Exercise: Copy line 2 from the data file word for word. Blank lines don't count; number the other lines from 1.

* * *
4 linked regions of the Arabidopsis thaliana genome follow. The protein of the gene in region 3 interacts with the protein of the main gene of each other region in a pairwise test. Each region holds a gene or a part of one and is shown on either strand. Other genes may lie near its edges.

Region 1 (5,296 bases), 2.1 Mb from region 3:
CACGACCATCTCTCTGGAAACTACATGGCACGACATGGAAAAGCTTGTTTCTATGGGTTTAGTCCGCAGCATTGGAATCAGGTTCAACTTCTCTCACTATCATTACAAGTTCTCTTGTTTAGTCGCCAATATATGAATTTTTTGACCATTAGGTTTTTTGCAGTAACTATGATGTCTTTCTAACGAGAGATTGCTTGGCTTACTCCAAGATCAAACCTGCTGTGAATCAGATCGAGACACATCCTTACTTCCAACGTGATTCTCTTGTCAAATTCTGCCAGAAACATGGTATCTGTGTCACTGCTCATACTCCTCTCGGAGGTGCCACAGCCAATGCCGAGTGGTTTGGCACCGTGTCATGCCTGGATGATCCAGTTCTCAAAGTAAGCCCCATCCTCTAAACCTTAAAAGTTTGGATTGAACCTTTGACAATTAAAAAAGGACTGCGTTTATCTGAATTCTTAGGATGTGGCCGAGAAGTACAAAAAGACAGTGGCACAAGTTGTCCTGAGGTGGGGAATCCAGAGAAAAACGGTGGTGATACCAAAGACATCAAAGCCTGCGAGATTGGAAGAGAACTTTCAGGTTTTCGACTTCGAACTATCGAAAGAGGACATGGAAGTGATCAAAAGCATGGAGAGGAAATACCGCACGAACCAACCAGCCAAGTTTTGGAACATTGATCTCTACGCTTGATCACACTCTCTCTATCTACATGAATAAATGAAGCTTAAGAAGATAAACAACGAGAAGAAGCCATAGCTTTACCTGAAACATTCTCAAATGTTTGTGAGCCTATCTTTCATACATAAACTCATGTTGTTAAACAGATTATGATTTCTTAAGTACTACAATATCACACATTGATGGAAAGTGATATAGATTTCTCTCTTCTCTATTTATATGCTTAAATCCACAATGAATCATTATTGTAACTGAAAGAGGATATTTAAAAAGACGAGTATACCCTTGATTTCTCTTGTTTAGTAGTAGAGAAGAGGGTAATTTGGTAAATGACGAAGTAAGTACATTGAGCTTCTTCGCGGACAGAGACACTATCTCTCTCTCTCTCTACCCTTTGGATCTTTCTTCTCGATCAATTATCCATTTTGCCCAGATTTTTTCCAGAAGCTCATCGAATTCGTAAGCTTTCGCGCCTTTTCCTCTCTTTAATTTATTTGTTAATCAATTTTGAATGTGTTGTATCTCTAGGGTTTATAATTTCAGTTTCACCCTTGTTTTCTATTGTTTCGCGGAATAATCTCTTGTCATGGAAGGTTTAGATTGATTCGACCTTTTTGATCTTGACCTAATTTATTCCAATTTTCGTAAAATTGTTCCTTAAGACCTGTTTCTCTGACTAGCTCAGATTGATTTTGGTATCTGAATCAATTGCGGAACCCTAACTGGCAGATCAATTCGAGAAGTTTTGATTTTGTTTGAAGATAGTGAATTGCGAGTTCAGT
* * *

Region 1 (5,296 bases), 2.1 Mb from region 3: